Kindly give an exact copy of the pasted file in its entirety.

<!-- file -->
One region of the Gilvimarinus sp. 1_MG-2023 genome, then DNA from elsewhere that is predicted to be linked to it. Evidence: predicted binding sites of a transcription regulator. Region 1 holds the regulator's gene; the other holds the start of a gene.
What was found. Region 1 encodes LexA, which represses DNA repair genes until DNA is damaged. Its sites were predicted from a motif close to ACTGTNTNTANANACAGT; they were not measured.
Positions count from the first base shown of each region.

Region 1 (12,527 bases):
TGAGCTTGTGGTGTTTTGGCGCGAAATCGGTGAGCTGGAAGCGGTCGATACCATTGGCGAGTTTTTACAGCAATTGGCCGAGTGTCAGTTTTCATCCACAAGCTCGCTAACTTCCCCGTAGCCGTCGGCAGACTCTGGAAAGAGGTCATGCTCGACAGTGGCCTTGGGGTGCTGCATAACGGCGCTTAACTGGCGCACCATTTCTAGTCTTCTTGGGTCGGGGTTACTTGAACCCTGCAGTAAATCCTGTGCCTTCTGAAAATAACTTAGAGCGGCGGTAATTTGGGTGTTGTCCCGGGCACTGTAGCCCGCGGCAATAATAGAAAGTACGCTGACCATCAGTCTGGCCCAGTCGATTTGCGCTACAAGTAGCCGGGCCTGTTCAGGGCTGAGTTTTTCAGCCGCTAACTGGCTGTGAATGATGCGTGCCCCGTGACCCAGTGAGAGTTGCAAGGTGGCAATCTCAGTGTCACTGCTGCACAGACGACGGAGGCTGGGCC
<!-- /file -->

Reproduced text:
One region of the Gilvimarinus sp. 1_MG-2023 genome, then DNA from elsewhere that is predicted to be linked to it. Evidence: predicted binding sites of a transcription regulator. Region 1 holds the regulator's gene; the other holds the start of a gene.
What was found. Region 1 encodes LexA, which represses DNA repair genes until DNA is damaged. Its sites were predicted from a motif close to ACTGTNTNTANANACAGT; they were not measured.
Positions count from the first base shown of each region.

Region 1 (12,527 bases):
TGAGCTTGTGGTGTTTTGGCGCGAAATCGGTGAGCTGGAAGCGGTCGATACCATTGGCGAGTTTTTACAGCAATTGGCCGAGTGTCAGTTTTCATCCACAAGCTCGCTAACTTCCCCGTAGCCGTCGGCAGACTCTGGAAAGAGGTCATGCTCGACAGTGGCCTTGGGGTGCTGCATAACGGCGCTTAACTGGCGCACCATTTCTAGTCTTCTTGGGTCGGGGTTACTTGAACCCTGCAGTAAATCCTGTGCCTTCTGAAAATAACTTAGAGCGGCGGTAATTTGGGTGTTGTCCCGGGCACTGTAGCCCGCGGCAATAATAGAAAGTACGCTGACCATCAGTCTGGCCCAGTCGATTTGCGCTACAAGTAGCCGGGCCTGTTCAGGGCTGAGTTTTTCAGCCGCTAACTGGCTGTGAATGATGCGTGCCCCGTGACCCAGTGAGAGTTGCAAGGTGGCAATCTCAGTGTCACTGCTGCACAGACGACGGAGGCTGGGCC